Difference Between HTML and XHTML
HTML vs XHTML
Comparing HTML(Hypertext Markup Language) and XHTML(Extensible HTML) could be like comparing identical twins since there are only a few minor points which we can actually point out as being different. This is due to the fact that XHTML was derived from HTML just to conform with XML standards. The primary major difference between the two is the relative strictness of XHTML compared to HTML. While someone coding in HTML could get away with some lapses in structure and coding, that is no longer possible with XHTML. The need to come up with XHTML emerged from the fact that HTML has become to convoluted with browser specific tags that pages coded in html doesn’t always look the same in all browsers.
All XHTML documents must have only one root element and all elements must be written in lowercase, closed, and properly nested. And although you can actually do the same with HTML, it is actually not required and you can violate any or all of those rules and your HTML document can still be opened without any errors. Another XHTML only requirement is the declaration of the DOCTYPE that determines what rules your document would follow; which it inherited from XML. Not only is the strictness of XHTML prominent in the structure, even variables have been limited to lower case letters and the values assigned to them must be surrounded by quotation marks for it to be properly recognized.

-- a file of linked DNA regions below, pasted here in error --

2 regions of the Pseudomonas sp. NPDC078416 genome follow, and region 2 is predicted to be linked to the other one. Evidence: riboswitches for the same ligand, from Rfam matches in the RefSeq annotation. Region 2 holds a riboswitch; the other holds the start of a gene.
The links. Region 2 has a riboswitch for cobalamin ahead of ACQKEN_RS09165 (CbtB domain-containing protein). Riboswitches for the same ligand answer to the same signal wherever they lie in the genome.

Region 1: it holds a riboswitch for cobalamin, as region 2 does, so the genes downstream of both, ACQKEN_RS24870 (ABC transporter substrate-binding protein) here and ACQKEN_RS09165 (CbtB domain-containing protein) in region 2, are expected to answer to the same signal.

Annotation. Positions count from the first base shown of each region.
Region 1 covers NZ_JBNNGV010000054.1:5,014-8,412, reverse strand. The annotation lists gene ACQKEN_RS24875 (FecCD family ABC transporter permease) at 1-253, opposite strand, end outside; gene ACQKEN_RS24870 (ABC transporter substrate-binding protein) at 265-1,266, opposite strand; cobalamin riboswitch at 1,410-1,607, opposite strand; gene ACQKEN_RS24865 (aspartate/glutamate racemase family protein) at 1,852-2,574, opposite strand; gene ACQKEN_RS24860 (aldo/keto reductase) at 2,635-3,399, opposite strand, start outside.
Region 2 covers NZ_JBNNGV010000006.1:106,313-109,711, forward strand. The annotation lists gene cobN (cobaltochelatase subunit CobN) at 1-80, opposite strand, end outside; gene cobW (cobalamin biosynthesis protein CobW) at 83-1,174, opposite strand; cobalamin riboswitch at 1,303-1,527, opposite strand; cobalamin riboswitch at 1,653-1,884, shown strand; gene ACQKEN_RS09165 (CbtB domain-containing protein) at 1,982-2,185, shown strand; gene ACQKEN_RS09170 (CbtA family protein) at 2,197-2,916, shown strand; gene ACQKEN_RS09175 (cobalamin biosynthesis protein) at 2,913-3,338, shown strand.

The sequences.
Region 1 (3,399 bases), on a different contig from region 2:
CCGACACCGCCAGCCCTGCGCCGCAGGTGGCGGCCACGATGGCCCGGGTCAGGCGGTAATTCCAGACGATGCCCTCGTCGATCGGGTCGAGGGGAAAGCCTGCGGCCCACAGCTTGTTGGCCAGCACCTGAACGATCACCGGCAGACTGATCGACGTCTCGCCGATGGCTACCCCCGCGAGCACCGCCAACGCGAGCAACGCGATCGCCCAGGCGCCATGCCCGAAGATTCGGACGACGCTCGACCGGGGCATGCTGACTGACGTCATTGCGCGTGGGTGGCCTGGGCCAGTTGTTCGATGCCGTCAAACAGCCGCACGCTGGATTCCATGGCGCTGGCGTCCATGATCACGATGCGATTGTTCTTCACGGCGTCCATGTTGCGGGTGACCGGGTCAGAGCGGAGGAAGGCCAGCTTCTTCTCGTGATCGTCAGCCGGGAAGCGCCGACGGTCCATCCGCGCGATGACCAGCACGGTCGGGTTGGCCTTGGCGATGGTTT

Although in an as-is basis, XHTML provides little to no improvement over HTML, the edge of XHTML shows when using it in conjunction with XML tools. The strictness and overall streamlining of the HTML standards into XHTML was intended to gain the clean and and cluterfree coding that is needed to further enhance webpage creation. XHTML also allowed website builders to create modularized code that they can use repeatedly in multiple projects.
Part of HTML’s success was the fact that it was a very forgiving language to code in. Whatever you put into the file, the browser tries to make sense of it and puts up its best interpretation of the html file. But as browser technologies improve and webpage designs become more complex, the simplistic approach of HTML begins lose ground to XHTML’s structured approach that doesn’t leave any guessing to the browser. Though it is hard to notice for those who only browse the sites, there is already a gradual shift among webpage builders from HTML to XHTML. Indicating that HTML would soon be yeilding its position to XHTML in the near future.
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